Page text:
The golden mare has arrived home!!

I've had Meg for almost 6 years now. We've been through a lot over those years, learned a lot, and enjoyed each others company. Since the kids came along I've had a lot less time for my favourite hobby, but now my girl is home! It's so wonderful to be able to see her every day, manage her feed, and yes, even clean her stall, the way I want.

And the best part is, if I can't find someone to transport the cows for a reasonable price, we can always hitch'er up for an ol' fashion cattle drive!! (I am hopefully kidding!) 

Monday, June 27, 2011

Billy Update

Bill is the little "orphan" lamb we picked up at a bird auction on the weekend. I would love to hear from anyone who has bottle-raised lambs before, specifically for anyone who has raised neglected bottle babies before.

We have been told "Billy" is 2 weeks old, WAY too young to be off his mom.
He's also very small. He started off at no more then 20lbs and when we got him from the auction you could feel absolutely every single rib all the way down (you still can, but at least now he's got a full-belly too).

Guesses between the feed store/the sheep farmer I was talking to:
- he is a premie
- he is the runt of a triplet
- he may also be a small breed
- he is a ram and the farmer took no interest in his care

Considering he is INFESTED with Keds, something a reputable sheep farmer would never let run rampant in their herd, I’m starting to really wish we knew where he came from, if for no other reason then to call the ospca. There is really no excuse for his condition, the poor thing came to us with ever single rib sticking out under his wool. (I’m a little pissed after seeing all those happy/healthy lambs down the road yesterday!!).

So he is VERY underweight so we are bringing his feeding up really slowly so he doesn't bloat. We started off with him eating 50-80ml a feed for about 400ml the first day :S (and that was all his little stomach could handle). He's not up to about 200ml a feeding for around 800ml a day. Still a long way off from what he should be eating, but we're getting there!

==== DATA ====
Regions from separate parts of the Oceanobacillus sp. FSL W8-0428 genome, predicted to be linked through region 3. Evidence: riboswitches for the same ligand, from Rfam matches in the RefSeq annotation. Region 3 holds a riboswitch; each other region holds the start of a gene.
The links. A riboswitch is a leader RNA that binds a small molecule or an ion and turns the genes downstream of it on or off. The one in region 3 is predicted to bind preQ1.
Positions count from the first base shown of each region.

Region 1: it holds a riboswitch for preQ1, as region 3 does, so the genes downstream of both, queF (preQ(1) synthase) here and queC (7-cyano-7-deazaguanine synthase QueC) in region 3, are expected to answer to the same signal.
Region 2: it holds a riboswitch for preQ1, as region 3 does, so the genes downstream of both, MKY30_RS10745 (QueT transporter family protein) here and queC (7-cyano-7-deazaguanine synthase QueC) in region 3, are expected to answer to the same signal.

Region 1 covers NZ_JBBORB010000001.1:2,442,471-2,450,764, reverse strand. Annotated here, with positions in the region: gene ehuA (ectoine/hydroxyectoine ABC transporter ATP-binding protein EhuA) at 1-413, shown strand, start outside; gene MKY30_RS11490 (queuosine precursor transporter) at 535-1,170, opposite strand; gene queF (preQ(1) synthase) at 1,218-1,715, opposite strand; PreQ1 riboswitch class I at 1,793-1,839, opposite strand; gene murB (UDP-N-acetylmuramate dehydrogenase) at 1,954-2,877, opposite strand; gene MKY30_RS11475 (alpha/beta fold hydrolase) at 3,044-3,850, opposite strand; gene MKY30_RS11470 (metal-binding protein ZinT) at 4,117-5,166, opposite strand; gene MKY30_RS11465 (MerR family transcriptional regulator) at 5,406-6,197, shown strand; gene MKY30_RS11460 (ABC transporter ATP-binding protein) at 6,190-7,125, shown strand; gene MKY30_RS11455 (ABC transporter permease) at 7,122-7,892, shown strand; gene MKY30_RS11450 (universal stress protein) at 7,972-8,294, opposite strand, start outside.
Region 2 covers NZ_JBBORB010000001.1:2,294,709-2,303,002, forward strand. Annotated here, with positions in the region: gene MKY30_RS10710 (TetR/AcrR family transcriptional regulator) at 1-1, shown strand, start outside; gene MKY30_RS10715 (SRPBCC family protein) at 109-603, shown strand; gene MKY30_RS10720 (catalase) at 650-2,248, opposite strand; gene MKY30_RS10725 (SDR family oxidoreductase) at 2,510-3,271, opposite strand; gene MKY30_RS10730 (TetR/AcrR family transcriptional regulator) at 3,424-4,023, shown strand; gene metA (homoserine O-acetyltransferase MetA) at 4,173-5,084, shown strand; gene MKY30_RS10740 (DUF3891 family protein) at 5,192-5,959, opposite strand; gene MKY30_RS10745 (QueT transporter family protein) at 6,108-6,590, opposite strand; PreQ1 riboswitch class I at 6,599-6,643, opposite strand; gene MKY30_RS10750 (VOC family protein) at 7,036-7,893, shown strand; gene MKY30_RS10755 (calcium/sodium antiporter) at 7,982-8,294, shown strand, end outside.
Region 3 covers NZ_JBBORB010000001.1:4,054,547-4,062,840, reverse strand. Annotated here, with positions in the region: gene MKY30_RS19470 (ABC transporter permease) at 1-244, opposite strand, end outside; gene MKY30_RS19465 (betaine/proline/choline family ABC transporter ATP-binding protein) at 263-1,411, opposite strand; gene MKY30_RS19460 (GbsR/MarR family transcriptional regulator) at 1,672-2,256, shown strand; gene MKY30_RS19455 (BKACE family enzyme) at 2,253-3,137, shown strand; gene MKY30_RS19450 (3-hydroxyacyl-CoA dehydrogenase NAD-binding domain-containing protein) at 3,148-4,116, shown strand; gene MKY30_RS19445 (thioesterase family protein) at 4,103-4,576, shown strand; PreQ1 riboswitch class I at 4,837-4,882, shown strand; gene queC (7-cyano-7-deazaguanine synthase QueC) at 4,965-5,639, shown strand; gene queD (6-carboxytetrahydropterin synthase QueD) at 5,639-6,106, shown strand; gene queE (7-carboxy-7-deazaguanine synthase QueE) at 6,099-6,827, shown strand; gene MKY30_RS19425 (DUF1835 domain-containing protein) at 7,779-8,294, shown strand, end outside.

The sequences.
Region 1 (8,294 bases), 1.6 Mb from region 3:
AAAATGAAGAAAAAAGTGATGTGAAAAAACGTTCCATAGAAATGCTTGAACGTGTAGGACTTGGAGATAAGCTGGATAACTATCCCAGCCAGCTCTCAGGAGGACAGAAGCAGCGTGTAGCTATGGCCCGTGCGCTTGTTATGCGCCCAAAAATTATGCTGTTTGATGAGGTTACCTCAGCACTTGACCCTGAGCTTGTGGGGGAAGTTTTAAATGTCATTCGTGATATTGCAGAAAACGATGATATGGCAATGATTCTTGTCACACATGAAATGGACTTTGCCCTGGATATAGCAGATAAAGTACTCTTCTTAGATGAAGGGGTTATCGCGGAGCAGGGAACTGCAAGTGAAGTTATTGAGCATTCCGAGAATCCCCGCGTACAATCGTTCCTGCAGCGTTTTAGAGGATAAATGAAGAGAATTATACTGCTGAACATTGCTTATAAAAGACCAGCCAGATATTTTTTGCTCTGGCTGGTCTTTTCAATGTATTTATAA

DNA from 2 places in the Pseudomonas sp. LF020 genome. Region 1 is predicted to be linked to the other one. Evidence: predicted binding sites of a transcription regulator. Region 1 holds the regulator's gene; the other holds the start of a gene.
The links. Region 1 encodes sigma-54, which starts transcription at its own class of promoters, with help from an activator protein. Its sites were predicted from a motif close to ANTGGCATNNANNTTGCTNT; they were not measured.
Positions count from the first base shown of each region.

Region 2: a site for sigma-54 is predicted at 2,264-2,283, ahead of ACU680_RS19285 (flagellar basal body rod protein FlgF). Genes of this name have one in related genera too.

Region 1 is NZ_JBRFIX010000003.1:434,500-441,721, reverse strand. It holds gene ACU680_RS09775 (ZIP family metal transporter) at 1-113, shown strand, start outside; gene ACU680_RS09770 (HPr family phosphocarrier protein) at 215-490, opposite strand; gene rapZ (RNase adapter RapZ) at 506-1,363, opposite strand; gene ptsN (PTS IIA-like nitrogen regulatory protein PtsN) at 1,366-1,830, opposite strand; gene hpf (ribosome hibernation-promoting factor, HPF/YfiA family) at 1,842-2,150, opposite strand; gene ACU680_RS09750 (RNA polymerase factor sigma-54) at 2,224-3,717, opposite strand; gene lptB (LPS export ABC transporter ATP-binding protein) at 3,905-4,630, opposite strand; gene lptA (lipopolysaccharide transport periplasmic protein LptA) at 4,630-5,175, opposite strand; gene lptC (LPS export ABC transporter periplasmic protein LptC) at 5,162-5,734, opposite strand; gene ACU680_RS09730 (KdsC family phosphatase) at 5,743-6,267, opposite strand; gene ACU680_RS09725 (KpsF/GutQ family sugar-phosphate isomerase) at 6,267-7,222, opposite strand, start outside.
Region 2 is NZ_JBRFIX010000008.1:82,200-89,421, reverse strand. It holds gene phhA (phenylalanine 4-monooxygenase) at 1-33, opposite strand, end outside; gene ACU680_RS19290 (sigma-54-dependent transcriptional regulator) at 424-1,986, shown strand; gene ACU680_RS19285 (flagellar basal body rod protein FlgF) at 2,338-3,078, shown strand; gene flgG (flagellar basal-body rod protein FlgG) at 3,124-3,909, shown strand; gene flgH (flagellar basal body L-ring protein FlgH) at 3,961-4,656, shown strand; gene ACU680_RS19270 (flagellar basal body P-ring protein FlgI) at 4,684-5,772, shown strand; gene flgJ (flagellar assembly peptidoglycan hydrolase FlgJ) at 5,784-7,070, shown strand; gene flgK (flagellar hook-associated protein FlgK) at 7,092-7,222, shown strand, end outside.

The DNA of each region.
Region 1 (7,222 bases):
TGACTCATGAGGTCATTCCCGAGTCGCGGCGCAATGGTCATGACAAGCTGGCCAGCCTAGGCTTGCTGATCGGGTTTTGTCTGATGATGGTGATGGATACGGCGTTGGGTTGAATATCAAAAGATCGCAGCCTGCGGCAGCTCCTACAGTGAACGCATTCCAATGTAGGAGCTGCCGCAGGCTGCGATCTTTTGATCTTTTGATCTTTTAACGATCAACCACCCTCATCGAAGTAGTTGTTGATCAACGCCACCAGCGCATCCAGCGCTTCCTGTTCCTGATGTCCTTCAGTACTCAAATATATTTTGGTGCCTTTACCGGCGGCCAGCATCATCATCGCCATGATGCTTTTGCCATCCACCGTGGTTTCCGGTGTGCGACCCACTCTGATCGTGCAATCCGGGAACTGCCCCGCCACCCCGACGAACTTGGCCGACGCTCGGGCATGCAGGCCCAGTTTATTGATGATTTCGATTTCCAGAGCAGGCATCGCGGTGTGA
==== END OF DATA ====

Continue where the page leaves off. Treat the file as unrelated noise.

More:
The feed store woman led me to a older sheep farmer around the corner from us so I had a little visit yesterday morning morning, picked up some creeper for Billy*, and got some really good advice! (*The feed store wouldn’t sell it to us since it was $60 a bag and there was no way he was going to eat that much before it went bad - how is that for amazing people?? Plus the farmer gave it to me for free!). So Billy is getting a little bit of corn/soybean meal. He's not too keen, but he will eat it out of my hand  not the bucket. I have been mixing a little corn-syrup in to make it sweet and yummy.

He's not getting any hay yet, but we're giving him all the lawn he wants to eat. Plus at night (or right now because it's about to storm) he's getting a few handfuls of pulled grass & clover he sort of munches at. I didn't want to put him on alfalfa right away, I'm sure that would make him sick! But he'll be on hay by the end of this week. Probably only a 1/4 flake at first. He really only nibbles at the grass so he's getting a few mouth-fulls every hour.

He's been limping but I think it's an abscess or a bruise

He was COVERED in keds, GROSS! I picked the big suckers off and doused him with powder (which is why he's a little off-black in that video). The feed store also didn’t want to sell us wormer for him since it was $140/container and we need one dose… so Billy has been doused with the tick powder I actually already had at home (Duh! It even says “kills sheep keds” right on it!), it was left here when we moved in, so not sure how old it is, but hopefully it’s gonna work!

We think he *may* be a Jacobs, JacobsX because he's got two huge horns growing out front and may possibly have some side-horns slowly growing in. He's also got the colouring/disposition.

Billy does still have his tail, the farmer was telling me banding a tail should be done at 3 days and he’s got quite a few that have tails because they just didn’t get around to it in time. It’s fine. The only problem is that they get poop build up on their bums because of their tails. Billy is a bottle-baby so if he gets a gunky bum I’m going to notice and clean it :).

We just moved into our hobby farm 2 weeks ago so our animals haven't arrived yet. So Billy is sleeping in the garage until the barn fills up. Just seemed like leaving one little lamb in the barn all by himself would be a dinner bell for the coyotes! He'll be sleeping out in the barn as soon as this weekend, (depending on how things go) hopefully I can find some more sheep/goats to keep him company too.

Because everyone asks me:
We have no real plans for Billy except to give him a forever pet-home here.
Not sure yet if we are going to have him wethered or not (probably will), but I am teaching him proper manners. As cute and cuddly as he is right now I don't want a 100lb hormonal creature with giant horns thinking he's a pocket pet! We'll make a decision about that once he's got some weight on him in a few weeks.

Any suggestions/experience/etc. would be much appreciated!
I've worked around horses but this is my first sheep-experience!